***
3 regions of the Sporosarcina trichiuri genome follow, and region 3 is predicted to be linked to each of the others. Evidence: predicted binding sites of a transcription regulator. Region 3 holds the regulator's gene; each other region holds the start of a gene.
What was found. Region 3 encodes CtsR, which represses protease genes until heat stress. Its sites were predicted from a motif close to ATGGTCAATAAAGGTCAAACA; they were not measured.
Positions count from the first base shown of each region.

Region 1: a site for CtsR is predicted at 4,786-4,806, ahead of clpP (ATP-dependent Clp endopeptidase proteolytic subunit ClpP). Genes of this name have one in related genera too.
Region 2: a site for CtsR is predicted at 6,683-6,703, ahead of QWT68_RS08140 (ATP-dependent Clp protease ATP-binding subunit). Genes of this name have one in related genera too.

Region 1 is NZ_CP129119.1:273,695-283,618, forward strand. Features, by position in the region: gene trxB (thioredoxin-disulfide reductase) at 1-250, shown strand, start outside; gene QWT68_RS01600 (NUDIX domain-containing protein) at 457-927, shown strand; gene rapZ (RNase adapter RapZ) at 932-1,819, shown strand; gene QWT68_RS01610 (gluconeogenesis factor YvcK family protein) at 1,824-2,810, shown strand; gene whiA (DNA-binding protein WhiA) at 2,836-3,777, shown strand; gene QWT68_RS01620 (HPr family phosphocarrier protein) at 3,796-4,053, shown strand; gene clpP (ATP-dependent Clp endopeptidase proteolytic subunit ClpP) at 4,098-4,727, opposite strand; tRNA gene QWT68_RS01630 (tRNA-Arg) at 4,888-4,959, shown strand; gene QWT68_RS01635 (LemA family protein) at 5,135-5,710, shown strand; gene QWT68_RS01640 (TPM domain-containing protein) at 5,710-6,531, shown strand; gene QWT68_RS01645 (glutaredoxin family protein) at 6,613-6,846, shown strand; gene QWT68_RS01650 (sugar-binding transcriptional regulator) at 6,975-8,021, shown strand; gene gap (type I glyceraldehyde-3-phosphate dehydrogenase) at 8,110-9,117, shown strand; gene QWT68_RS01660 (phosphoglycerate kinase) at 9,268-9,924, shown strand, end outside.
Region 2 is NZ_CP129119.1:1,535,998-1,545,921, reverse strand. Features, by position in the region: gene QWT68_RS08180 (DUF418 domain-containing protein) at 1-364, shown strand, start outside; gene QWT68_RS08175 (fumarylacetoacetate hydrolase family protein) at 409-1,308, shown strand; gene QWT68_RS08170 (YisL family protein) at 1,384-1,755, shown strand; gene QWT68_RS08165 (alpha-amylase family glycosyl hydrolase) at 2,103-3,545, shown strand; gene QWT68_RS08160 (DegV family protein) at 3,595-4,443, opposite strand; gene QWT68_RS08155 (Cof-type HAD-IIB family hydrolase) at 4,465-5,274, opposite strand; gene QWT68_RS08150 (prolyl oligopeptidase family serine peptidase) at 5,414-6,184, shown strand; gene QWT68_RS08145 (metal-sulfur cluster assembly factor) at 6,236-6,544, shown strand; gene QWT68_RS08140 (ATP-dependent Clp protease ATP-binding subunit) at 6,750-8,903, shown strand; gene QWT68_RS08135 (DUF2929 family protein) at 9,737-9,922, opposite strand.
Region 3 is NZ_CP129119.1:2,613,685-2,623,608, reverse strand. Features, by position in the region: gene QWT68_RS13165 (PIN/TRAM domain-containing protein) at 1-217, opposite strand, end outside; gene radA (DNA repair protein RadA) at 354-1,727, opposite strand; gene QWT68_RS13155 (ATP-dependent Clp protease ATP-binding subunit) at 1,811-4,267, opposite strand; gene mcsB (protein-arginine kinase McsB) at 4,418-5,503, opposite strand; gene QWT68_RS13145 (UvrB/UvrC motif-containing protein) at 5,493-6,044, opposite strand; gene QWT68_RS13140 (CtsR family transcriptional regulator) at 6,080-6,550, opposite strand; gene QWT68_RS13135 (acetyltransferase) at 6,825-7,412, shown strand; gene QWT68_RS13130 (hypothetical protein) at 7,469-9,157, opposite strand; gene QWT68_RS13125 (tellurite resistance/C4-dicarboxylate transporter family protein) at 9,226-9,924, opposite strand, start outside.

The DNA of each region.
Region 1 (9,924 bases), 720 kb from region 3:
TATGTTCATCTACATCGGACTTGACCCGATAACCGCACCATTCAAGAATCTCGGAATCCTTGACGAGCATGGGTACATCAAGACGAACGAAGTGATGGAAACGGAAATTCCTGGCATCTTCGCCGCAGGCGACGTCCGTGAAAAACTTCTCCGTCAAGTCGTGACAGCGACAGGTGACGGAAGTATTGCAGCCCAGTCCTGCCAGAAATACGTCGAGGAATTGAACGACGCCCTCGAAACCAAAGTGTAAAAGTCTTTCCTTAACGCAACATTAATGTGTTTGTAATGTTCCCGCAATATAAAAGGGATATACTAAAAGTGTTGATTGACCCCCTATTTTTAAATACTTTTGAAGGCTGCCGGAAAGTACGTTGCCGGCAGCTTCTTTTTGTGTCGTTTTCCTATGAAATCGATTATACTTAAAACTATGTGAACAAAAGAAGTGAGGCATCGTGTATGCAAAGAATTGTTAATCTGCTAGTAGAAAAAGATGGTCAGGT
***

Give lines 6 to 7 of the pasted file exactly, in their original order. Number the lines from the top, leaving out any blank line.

Region 1 is NZ_CP129119.1:273,695-283,618, forward strand. Features, by position in the region: gene trxB (thioredoxin-disulfide reductase) at 1-250, shown strand, start outside; gene QWT68_RS01600 (NUDIX domain-containing protein) at 457-927, shown strand; gene rapZ (RNase adapter RapZ) at 932-1,819, shown strand; gene QWT68_RS01610 (gluconeogenesis factor YvcK family protein) at 1,824-2,810, shown strand; gene whiA (DNA-binding protein WhiA) at 2,836-3,777, shown strand; gene QWT68_RS01620 (HPr family phosphocarrier protein) at 3,796-4,053, shown strand; gene clpP (ATP-dependent Clp endopeptidase proteolytic subunit ClpP) at 4,098-4,727, opposite strand; tRNA gene QWT68_RS01630 (tRNA-Arg) at 4,888-4,959, shown strand; gene QWT68_RS01635 (LemA family protein) at 5,135-5,710, shown strand; gene QWT68_RS01640 (TPM domain-containing protein) at 5,710-6,531, shown strand; gene QWT68_RS01645 (glutaredoxin family protein) at 6,613-6,846, shown strand; gene QWT68_RS01650 (sugar-binding transcriptional regulator) at 6,975-8,021, shown strand; gene gap (type I glyceraldehyde-3-phosphate dehydrogenase) at 8,110-9,117, shown strand; gene QWT68_RS01660 (phosphoglycerate kinase) at 9,268-9,924, shown strand, end outside.
Region 2 is NZ_CP129119.1:1,535,998-1,545,921, reverse strand. Features, by position in the region: gene QWT68_RS08180 (DUF418 domain-containing protein) at 1-364, shown strand, start outside; gene QWT68_RS08175 (fumarylacetoacetate hydrolase family protein) at 409-1,308, shown strand; gene QWT68_RS08170 (YisL family protein) at 1,384-1,755, shown strand; gene QWT68_RS08165 (alpha-amylase family glycosyl hydrolase) at 2,103-3,545, shown strand; gene QWT68_RS08160 (DegV family protein) at 3,595-4,443, opposite strand; gene QWT68_RS08155 (Cof-type HAD-IIB family hydrolase) at 4,465-5,274, opposite strand; gene QWT68_RS08150 (prolyl oligopeptidase family serine peptidase) at 5,414-6,184, shown strand; gene QWT68_RS08145 (metal-sulfur cluster assembly factor) at 6,236-6,544, shown strand; gene QWT68_RS08140 (ATP-dependent Clp protease ATP-binding subunit) at 6,750-8,903, shown strand; gene QWT68_RS08135 (DUF2929 family protein) at 9,737-9,922, opposite strand.